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Exploitation Is A ‘Hot Thing’ In Beloved
The certain phrasing of “a hot thing”(Morrison, 248) comes from Sethe’s limited definition of characteristics. When Sethe worked on the Sweet Property plantation, her understanding of traits was limited to the instance “a feature of summer season is heat. A characteristic is a function. A factor that is organic to a factor.” (Morrison, 230) Due to Sethe’s lack of education, she has difficulty understanding what a characteristic is and she moves  on prior to she really comprehends it. Morrison draws from Sethe’s knowledge at this moment to uncover a phrase which she feels will best communicate the meaning of an indescribable emotion. Morrison chooses this knowledge to find a phrase for the emotion, since this is the moment exactly where it becomes most clear to Sethe that she is getting treated as if she had been an animal. Consequently, the phrase “a hot thing”(Morrison, 248) provides the the closest definition of an emotion, which occurs when somebody experiences dehumanization in Beloved. This is also one particular of the occasions in the novel that characteristics are linked to emotion.
By having Sethe feel she is becoming treated like an animal, Morrison connects emotion with qualities in the novel. Sethe fears that she could shed her humanity with the loss of only one particular characteristic, a fear shared by other characters. Sethe seeks clarification of what a characteristic is, when she overhears her master teaching his nephews to separate her  human and animal traits, saying “I told you to put her human characteristics on the left her animal ones on the appropriate.” (Morrison 228) A characteristic is more than just a visible aspect of a person’s look as defined by the Oxford English Dictionary (Oxford English Dictionary). A characteristic is a feature, which is integral to the humanity of a person as a result, a characteristic is a piece of someone’s identity. This is the origin of the worry of falling into pieces. The dehumanized feeling that Sethe has in this instance is not the only time when it becomes evident to the characters in Beloved that they are thought of as animals, but it is the explanation for why some characters feel that they could break into pieces at any moment. The characters really feel that if they drop their defining characteristic that keeps them human, they will turn into just a list of animal traits rather than a human becoming. It becomes clear which functions these characters consider to be uniquely human features.
One characteristic that is deemed to be integral to a portion of some characters’ humanity is their teeth. Earlier in the novel,  Beloved loses a tooth and experiences the worry of no longer getting human, and becoming just her animal characteristics as an alternative. Morrison writes “Beloved looked at the tooth and believed, This is it. Next would be her arm, her hand, a toe. Pieces of her would drop possibly a single at a time, maybe all at once.”(Morrison, 157) The selection to list only other physique components as the pieces of Beloved that would fall subsequent is additional evidence of a character’s fear that losing her distinctive, human characteristic would result in her becoming just her animal traits. Soon after she loses her tooth Beloved worries that she has no characteristic to hold her human identity collectively, she will lapse into just her visible animalistic characteristics, which she believes she will at some point also shed. So, to Beloved, losing a tooth is losing what she believes keeps her human.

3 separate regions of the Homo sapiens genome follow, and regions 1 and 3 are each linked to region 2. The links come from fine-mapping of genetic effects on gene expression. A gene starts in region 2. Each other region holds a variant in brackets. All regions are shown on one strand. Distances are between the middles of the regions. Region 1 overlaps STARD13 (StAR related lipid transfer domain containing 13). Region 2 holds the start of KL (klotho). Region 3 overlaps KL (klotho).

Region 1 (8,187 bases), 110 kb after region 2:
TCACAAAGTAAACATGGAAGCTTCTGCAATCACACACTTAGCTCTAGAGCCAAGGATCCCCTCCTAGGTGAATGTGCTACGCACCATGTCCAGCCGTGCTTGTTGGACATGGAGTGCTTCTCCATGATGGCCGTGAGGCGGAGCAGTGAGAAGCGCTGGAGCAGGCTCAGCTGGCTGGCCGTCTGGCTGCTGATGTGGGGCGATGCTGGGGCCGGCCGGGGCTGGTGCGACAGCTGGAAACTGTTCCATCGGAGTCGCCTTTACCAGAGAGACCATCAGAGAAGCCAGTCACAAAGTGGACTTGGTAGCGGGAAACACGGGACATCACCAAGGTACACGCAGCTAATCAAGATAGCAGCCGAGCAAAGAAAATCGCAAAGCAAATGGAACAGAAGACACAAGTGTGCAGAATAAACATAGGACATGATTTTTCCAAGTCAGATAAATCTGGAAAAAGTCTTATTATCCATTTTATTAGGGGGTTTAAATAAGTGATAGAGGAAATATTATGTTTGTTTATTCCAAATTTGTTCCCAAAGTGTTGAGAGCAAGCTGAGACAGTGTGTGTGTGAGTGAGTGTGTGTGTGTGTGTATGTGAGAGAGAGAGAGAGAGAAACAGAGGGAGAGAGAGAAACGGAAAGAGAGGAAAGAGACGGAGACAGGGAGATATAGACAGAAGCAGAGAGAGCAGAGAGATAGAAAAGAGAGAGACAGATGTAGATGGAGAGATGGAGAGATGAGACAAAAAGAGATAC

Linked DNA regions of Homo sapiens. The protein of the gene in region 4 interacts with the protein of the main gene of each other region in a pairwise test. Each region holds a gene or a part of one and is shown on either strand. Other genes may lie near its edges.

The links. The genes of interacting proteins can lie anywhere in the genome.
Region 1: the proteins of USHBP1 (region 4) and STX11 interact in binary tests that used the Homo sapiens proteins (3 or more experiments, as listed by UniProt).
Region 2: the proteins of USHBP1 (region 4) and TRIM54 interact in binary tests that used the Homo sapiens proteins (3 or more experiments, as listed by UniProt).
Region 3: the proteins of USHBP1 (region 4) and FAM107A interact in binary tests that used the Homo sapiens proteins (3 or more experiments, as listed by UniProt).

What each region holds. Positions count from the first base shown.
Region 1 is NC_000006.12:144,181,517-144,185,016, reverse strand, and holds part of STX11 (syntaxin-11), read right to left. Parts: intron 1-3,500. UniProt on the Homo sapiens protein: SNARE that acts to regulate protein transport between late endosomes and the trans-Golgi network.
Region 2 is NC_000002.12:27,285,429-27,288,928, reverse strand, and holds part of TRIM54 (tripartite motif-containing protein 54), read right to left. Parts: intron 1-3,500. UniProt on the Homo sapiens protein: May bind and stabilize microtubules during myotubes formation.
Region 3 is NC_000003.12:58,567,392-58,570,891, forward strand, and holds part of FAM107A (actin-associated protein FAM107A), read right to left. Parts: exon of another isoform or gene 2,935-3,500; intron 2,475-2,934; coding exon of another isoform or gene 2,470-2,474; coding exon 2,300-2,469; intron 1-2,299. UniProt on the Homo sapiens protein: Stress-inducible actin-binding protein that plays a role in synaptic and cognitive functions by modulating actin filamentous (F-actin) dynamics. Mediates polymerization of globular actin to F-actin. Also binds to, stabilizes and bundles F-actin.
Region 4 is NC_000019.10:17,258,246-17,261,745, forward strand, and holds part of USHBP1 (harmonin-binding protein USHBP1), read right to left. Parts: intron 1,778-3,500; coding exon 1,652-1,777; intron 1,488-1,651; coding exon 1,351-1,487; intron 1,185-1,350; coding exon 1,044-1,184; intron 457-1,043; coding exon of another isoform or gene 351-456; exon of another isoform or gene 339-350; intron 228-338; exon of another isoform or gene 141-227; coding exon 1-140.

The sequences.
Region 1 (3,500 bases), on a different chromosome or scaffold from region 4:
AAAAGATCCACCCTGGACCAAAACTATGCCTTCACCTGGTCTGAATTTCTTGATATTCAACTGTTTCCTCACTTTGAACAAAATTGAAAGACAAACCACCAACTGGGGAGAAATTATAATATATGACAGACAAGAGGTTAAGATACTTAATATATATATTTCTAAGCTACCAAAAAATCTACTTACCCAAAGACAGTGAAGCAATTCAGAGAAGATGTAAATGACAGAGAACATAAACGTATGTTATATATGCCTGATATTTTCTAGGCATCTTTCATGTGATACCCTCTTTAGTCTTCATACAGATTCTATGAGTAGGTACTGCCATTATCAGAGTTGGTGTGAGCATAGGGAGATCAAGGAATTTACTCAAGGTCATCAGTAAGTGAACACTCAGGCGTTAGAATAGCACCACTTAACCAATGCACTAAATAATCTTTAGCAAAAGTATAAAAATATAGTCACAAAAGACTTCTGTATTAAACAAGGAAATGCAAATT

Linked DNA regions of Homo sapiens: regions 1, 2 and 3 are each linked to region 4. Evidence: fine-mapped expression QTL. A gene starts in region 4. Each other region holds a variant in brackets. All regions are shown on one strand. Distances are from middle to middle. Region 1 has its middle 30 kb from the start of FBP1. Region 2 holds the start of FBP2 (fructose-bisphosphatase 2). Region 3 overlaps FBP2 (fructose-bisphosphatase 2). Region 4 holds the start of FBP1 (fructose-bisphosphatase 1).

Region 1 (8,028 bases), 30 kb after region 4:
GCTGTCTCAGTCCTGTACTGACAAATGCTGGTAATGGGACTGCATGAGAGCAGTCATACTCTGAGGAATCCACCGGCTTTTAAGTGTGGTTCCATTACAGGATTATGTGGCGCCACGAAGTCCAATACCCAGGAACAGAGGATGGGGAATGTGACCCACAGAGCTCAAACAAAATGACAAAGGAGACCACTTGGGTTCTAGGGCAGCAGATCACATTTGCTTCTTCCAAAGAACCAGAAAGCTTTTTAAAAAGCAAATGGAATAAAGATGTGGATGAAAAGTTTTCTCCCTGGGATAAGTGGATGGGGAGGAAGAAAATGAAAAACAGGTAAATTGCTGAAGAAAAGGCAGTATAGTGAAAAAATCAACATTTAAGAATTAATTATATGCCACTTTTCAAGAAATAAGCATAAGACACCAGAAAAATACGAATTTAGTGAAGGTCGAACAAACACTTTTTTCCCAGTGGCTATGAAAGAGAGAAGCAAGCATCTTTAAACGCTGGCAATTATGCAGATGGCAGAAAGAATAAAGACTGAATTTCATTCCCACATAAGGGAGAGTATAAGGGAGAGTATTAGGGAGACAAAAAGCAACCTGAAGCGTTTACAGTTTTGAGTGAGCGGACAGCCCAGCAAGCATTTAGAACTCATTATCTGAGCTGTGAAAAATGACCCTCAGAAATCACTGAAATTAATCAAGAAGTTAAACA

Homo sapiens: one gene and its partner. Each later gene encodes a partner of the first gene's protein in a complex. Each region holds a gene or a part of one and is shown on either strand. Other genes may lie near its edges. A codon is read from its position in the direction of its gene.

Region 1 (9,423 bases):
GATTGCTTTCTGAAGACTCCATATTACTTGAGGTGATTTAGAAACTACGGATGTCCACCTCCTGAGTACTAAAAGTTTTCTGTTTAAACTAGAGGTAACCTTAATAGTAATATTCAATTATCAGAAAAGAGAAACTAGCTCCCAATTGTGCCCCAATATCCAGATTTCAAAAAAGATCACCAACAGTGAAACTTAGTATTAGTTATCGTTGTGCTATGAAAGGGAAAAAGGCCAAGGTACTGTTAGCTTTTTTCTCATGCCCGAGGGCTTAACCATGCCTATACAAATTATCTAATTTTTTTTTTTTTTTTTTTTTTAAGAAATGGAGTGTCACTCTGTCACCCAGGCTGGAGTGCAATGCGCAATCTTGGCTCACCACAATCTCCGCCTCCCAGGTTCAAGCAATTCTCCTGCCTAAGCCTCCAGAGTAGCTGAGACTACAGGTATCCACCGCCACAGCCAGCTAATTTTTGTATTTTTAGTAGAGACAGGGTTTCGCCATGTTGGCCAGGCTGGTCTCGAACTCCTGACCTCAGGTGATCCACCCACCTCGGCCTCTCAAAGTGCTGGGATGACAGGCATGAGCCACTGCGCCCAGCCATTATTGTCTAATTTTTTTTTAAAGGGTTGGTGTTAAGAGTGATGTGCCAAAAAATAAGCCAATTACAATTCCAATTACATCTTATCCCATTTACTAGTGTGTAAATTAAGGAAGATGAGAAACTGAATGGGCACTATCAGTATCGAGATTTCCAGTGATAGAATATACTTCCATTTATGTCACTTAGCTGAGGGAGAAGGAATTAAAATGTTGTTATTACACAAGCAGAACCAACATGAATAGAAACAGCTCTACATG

Another time that teeth represent a distinctly human feature is Sethe’s listing of injustices that occurred in the course of her experiences even though enslaved. Sethe remembers, among other items, that the owner of the plantation “ [whitefolk] gave Paul D iron to eat…” (Morrison 222) This quote is considerable because of the phrasing. Rather than referring actually to the bit in Paul D.’s mouth, this quote references the iron bit as iron he was forced to eat. This implies that the iron obscured his teeth, stopping him from expressing his most human characteristic, in Sethe’s eyes. The context of this quote also tends to make it clear that Sethe is speaking about injustices that robbed  people to whom she was close of their humanity.
A second characteristic, which is represented as a defining portion of a human’s identity in Beloved, is a person’s face. When the characters in Beloved keep in mind Halle, they normally bear in mind his face. When Sethe is remembering the very same list of unjust things that occurred in slavery, she also remembers that “they buttered Halle’s face…” (Morrison, 222) Even though the master of the plantation did not actually butter Halle’s face, he did rob Halle of his humanity. After witnessing Sethe’s milking, Sethe’s husband, Halle went insane, sitting in a butter churn and stirring incessantly. Each Paul D. and Sethe don't forget the buttering of his face, not the loss of his humanity. These characters thought of Halle’s special characteristic as getting his face, so when Halle lost his sanity, and for that reason his humanity, the characters of Beloved saw his buttered face as no longer being representative of his humanity.
Another time that faces are used to represent a person’s identity is when Sethe’s mother tells Sethe how to determine her, saying “If something occurs to me and you can’t tell me by my face, you can know me by this mark.”(Morrison, 72) Although it initially appears that Sethe’s mother is telling Sethe that her mark is component of her identity, upon close examination it becomes clear that Sethe’s mother is telling her that if she dies, the ultimate loss of humanity, then she can be identified by a mark of her slavery. Particularly, by utilizing the word “identify”(Morrison, 72) it becomes clear that Sethe’s mother is speaking about how Sethe need to know no matter whether or not her mother is the individual who is dead. Considering that she begins her statement with “if you cannot inform me by my face”(Morrison, 72) it is clear that she considers her face to be an integral component of her human identity. This is an instance of a character taking into consideration their face to be their defining function and primarily stating that if they are dead, their face is no longer identifiable.